The idea that omega-3s from fish support brain health in middle-aged and older adults … even in younger people … keeps on accumulating evidence.
For example, see “Omega-3s Linked to Slower Brain Aging,” “Fish Oil Aided Size and Health of Aging Brains,” “Brain Health in Middle Age Tied to a Fishy Omega-3,” and “Omega-3s Seen to Ease Alzheimer’s Symptoms,” from the Omega-3s & Brain Health section of our news archive.
Still, we currently lack clear proof that omega-3s can treat Alzheimer’s disease, possibly because it develops over decades ... and because the disease appears resistant to their effects in people with common genetic risk factors (See “Omega-3 Didn't Delay Alzheimer's Decline”).
Now, the intriguing results of a study from Columbia University Medical Center suggest that diets high in omega-3 fatty acids from fish lower blood levels of a protein related to Alzheimer's disease.
The protein, called beta-amyloid, forms a neuron-killing “plaque” that abounds only in the brains of Alzheimer's patients, along with so-called “tangles” made of tau protein.
It’s not clear what causes beta-amyloid to accumulate and form a plaque – or whether that process is the underlying cause of the disease. In fact, clinical trials that have tested drugs or antibodies targeting amyloid production have been inconclusive (Reitz C 2012).
Instead, as a recent paper from the Boston University School of Medicine noted, “Late-onset Alzheimer's disease might result from the cumulative effects of at least four different factors: beta-amyloid accumulation, cardiovascular disease, aging, and the associated loss of synaptic plasticity, and inflammation.” (Wolozin B 2012)
And it’s becoming very clear that omega-3s enhance synaptic plasticity (the ability of the brain to “remodel” and adapt) and inhibit inflammation (see “Fish Fats Boost Brain Resilience,” “New Insight into Anti-Aging Brain Benefits of Omega-3s,” and “Omega-3s Show New Anti-Inflammatory Ability”).
Columbia study links omega-3-rich diets to lower beta-amyloid levels
A team led by Nikolaos Scarmeas, M.D., M.S., recruited 1,219 people over age 65 who were free of dementia symptoms (Gu Y et al. 2012).
The volunteers provided information about their diet for an average of 1.2 years before their blood was tested for beta-amyloid protein.
“While it's not easy to measure the level of beta-amyloid deposits in the brain in this type of study, it is relatively easy to measure the levels of beta-amyloid in the blood, which, to a certain degree, relates to the level in the brain," said Dr. Scarmeas.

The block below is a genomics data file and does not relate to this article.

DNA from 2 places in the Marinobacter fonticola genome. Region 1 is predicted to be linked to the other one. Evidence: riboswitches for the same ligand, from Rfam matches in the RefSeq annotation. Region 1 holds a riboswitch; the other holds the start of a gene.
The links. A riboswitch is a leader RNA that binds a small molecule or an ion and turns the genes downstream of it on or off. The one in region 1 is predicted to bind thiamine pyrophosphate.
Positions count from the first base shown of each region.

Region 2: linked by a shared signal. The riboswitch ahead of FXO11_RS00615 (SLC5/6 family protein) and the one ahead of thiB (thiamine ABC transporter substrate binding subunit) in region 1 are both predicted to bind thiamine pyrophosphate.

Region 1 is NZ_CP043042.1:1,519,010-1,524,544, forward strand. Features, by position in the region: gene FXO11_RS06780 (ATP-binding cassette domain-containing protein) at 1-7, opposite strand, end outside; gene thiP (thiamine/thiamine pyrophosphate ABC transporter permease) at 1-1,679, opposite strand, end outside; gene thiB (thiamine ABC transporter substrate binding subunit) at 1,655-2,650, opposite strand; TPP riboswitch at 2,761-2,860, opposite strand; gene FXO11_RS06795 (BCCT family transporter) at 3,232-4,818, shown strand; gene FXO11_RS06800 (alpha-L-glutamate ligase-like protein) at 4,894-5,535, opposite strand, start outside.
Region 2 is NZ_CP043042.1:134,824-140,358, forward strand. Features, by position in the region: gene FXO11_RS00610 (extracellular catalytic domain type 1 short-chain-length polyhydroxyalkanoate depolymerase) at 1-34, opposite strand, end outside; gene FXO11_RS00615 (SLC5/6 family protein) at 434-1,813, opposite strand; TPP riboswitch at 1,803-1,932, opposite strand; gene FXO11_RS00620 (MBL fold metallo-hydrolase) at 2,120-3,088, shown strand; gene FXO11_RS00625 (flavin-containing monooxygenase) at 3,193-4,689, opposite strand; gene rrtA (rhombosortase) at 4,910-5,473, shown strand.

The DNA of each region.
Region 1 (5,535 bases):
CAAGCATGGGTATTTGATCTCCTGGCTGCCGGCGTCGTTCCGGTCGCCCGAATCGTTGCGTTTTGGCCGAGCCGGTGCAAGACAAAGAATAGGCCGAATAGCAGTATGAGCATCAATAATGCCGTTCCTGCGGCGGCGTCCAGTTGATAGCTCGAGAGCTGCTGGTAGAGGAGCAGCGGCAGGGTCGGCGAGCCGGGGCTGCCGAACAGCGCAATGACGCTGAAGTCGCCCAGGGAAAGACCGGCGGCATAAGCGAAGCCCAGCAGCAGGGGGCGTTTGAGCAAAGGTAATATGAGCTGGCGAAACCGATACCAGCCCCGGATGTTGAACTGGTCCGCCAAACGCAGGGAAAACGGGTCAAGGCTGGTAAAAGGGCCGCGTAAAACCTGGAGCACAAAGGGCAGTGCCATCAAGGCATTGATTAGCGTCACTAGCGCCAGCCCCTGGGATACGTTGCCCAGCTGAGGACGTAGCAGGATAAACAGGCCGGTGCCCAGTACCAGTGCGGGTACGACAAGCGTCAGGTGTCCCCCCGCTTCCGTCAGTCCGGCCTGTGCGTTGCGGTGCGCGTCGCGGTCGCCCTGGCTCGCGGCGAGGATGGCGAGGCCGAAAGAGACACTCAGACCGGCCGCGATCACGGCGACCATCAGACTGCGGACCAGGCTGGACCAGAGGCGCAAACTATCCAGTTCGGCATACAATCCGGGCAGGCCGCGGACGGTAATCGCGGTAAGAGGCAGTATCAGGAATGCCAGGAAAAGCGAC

The researchers estimated the participants’ intakes of 10 nutrients, including saturated fatty acids, omega-3 and omega-6 polyunsaturated fatty acids, monounsaturated fatty acid (as from olive and canola oils), vitamin E, vitamin C, beta-carotene, vitamin B12, folate, and vitamin D.
The results showed that the more omega-3 fatty acids a person consumed, the lower were their blood beta-amyloid levels.
Specifically, diets that provided one gram of omega-3s daily more than the participants’ average daily omega-3 intake was associated with 20 to 30 percent lower blood beta-amyloid levels.
The average American consumes only 91mg (0.91 grams) of omega-3s daily (AHRQ 2004). For reference, you would get one gram of omega-3s from a 3.5 oz (100 gram) serving of wild salmon, tuna, sardines, mackerel, or sablefish, or from two to three servings of richer white fish (e.g., cod or halibut) or most shellfish.
(See our chart, “Omega-3s and Selected Nutrients in Vital Choice Seafood.”)
None of the other nine nutrients whose intakes were estimated were associated with having lower beta-amyloid levels.
Importantly, the results persisted after they were adjusted to account for major risk factors for Alzheimer's disease, including age, education, gender, ethnicity, average calories consumed, and APOE gene status.
As Dr. Scarmeas said, “Determining through further research whether omega-3 fatty acids or other nutrients relate to spinal fluid or brain beta-amyloid levels or levels of other Alzheimer's disease related proteins can strengthen our confidence on beneficial effects of parts of our diet in preventing dementia.”
Are you listening, NIH and other research funders?
Agency for Healthcare Research and Quality (AHRQ). Evidence Report/Technology Assessment: Number 94. Effects of Omega-3 Fatty Acids on Cardiovascular Disease. 2004. Accessed at http://www.ahrq.gov/downloads/pub/evidence/pdf/o3cardio/o3cardio.pdf
Cosentino SA, Stern Y, Sokolov E, Scarmeas N, Manly JJ, Tang MX, Schupf N, Mayeux RP. Plasma ß-amyloid and cognitive decline. Arch Neurol. 2010 Dec;67(12):1485-90. Epub 2010 Aug 9.
Gu Y et al. Nutrient intake and plasma β-amyloid. Neurology WNL.0b013e318258f7c. Published online before print May 2, 2012, doi: 10.1212/WNL.0b013e318258f7c2
Reitz C. Alzheimer's disease and the amyloid cascade hypothesis: a critical review. Int J Alzheimers Dis. 2012;2012:369808. Epub 2012 Mar 17.
Wolozin B. Statins and therapy of Alzheimer's disease: questions of efficacy versus trial design. Alzheimers Res Ther. 2012 Jan 16;4(1):3.